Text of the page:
The portrait, of course, might not have been painted over at all but might still be in its original state. It could be that the eyes of a Borgia still stare out at a make-believe Renaissance world from the dark corner of someone's attic.
If your attic does contain this painting, it contains not just a painting by a master but the portrait of a man who made history; a man of the Renaissance who, among other things, has been accused of killing his own brother, although historians disagree on this point.
Soldier and Cardinal of the Roman Catholic Church, this then is the man that Pier di Lorenzo painted. Perhaps, if you are lucky enough, this painting is in your attic, in your basement, or in the neighborhood second-hand store, either unrecognized in its original state or painted over by a mediocre artist too poor to buy a new canvas. If so, it is just waiting for you to take it to the experts, who, with their chemicals, their instruments, and their X-ray machines, can clean and repair it.
Such was the case in the little church of Lucignano d'Arbia near Siena when the priest decided that the rather mediocre and very dirty painting above the altar needed repairing.
It was a very old, mediocre painting, but the desire for neatness if not religious compunction decided the priest to have it restored. When the workmen began on the painting, however, flakes of paint came off to reveal an eye beneath the outer layer of paint. With dispatch the painting was forwarded to Rome's Restoration Institute, where it was properly restored and cleaned over a period of many months.
When they were finished, they had uncovered the lost Madonna and Child by Simone Martini, Italian painter of the later 1200's and early 1300's. This was one of the greatest finds in art history.
Perhaps then, if you are lucky enough, that old painting you have may be the Borgia by di Lorenzo, and it will become another milestone in the history of paintings once lost, but now found and replaced by the treasure hunters of the world.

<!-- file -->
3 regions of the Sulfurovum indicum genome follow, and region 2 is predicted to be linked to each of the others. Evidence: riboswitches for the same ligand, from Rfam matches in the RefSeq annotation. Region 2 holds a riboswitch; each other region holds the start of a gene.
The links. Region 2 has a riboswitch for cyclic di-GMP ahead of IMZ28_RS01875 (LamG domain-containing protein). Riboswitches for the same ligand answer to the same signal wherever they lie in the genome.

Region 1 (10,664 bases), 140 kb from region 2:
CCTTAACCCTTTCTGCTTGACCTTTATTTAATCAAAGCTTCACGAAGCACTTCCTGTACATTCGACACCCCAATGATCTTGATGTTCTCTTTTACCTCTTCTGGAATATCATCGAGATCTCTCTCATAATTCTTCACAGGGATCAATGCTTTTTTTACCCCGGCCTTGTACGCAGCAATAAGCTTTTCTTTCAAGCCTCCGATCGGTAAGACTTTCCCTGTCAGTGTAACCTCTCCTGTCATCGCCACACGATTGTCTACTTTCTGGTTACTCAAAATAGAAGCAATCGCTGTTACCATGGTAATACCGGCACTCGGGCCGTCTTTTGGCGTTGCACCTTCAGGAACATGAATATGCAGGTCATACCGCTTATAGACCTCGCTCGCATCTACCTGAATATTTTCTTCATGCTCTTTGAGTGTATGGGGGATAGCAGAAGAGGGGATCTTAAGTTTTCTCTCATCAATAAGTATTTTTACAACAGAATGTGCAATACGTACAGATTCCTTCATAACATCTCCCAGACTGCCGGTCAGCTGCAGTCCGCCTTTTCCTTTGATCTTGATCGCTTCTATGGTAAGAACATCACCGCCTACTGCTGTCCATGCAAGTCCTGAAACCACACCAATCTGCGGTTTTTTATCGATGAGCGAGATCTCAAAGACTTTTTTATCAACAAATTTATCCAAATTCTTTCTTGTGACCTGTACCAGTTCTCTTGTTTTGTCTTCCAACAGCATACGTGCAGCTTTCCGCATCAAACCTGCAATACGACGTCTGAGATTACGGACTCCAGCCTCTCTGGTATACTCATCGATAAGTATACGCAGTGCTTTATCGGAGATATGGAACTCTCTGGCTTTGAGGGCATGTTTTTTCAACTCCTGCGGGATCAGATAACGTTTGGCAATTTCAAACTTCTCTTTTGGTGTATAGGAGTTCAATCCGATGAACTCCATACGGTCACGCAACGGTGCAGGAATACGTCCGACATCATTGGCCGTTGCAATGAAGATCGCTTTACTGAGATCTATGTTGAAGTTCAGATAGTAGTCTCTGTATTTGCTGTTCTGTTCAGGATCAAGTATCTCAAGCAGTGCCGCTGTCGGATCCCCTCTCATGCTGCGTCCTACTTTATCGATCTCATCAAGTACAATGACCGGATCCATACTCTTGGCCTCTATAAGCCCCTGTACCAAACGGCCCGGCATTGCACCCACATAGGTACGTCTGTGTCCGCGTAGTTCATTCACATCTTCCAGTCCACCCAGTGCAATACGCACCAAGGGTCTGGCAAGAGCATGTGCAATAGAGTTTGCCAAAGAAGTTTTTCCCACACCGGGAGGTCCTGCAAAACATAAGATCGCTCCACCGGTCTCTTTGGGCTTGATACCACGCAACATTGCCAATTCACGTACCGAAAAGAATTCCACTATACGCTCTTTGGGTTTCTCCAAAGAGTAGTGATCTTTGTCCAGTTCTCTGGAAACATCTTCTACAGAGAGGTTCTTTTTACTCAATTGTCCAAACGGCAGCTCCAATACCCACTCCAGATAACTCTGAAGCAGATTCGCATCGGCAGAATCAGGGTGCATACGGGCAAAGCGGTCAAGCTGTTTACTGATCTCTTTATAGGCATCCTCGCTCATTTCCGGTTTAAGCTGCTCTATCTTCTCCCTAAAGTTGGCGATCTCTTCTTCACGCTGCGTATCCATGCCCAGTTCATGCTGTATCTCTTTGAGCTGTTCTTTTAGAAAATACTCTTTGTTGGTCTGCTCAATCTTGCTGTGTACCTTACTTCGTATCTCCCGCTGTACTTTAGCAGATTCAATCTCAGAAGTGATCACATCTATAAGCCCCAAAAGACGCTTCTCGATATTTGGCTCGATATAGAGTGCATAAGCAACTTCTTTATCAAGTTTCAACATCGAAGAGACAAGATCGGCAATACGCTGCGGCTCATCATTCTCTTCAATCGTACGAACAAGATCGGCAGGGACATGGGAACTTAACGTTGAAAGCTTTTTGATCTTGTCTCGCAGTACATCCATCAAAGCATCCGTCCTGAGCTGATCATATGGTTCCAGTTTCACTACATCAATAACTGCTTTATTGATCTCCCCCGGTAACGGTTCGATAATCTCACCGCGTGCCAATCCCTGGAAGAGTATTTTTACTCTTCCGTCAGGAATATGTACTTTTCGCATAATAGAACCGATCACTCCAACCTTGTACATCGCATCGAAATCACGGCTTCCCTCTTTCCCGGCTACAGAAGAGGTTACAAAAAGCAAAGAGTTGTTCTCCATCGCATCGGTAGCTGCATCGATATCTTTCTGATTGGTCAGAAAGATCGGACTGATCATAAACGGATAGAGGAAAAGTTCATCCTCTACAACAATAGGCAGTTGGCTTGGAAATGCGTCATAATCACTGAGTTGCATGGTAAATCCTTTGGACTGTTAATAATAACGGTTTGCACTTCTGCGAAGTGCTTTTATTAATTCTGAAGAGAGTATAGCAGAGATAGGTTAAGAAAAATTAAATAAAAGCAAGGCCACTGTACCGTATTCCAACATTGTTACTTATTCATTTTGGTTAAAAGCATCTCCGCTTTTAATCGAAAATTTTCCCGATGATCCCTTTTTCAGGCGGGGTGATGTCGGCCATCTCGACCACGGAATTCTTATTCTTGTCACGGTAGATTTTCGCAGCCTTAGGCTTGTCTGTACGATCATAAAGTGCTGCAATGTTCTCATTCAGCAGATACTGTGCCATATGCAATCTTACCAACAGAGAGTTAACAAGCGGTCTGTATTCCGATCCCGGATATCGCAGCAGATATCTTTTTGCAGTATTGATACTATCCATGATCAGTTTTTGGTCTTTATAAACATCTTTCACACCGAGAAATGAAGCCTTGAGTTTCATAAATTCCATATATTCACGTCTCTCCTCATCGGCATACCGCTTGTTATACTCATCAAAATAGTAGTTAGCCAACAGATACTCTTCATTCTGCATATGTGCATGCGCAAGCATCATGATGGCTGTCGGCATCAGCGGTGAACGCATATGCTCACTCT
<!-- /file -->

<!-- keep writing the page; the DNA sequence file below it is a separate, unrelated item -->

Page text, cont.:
In the world of painting is one name which is familiar to many: Cuyp, the very famous family of Dutch painters who lived and worked in the 1500's and 1600's. Their works are listed among the great masterpieces of all time.
Yet, as with many of the great masters, there was at least one of their paintings which had disappeared-a painting of the embarkation of the Pilgrims for America. It is thought that this painting was an artistic representation of the actual scene itself, so that for all time the faces of the Pilgrim Fathers would be captured for posterity.
For many years this painting had been lost, until one day it was relocated by another painter who, strangely enough, was George H. Boughton, the man who himself painted such scenes as "The Puritans Going To Church" and "The Return Of The Mayflower."
How odd a coincidence that Boughton, who himself painted the Pilgrims, should have been the man to locate what was probably the only accurate representation of what the Pilgrims really looked like. Or perhaps it was the other way round, and Boughton found the Cuyp painting first and it inspired him to paint the Pilgrims.
Whatever happened, he had found one of the lost art treasures of the world. Its value? It would be impossible to judge the value of this particular painting today, but recently a Cuyp painting sold for $71,400.
Yet this was only one of the lost paintings, for there must be many hundreds of them if it were possible to list and catalogue them. The simplest way, of course, to search for lost paintings is to watch for the signature of the artist on any painting which you might find.
There is of course no way of telling, for example, that Degas or Rubens or El Greco painted such and such a number of paintings and that such and such a number are now missing. This would be an impossibility, but there is a very good chance that these artists did paint works, especially during their younger and struggling days, that have never been found.
Watch for their signatures on any painting that you find, and, even if you personally do not care for it, remember that the average person is not an art connoisseur. The question of the beauty and fame of a painting rests with the art critics, the museum curators, and the collectors.
Watch especially for the paintings of the Impressionists, works by such masters as Cezanne, Pissarro, Sisler and Renoir. Many years passed before these men were recognized. Their works were laughed at and ridiculed. No one wanted them. No one liked them. No one would buy them. There is no way of telling how many of their paintings were lost because of the little value they had at that time.
Watch for paintings by all of the great masters of the past. That old painting which you thought so little of might turn out to be one of the finest examples of the master's touch the world has ever seen. Tomorrow it might be hanging in the gallery of a famous museum -and you will be out buying your first yacht.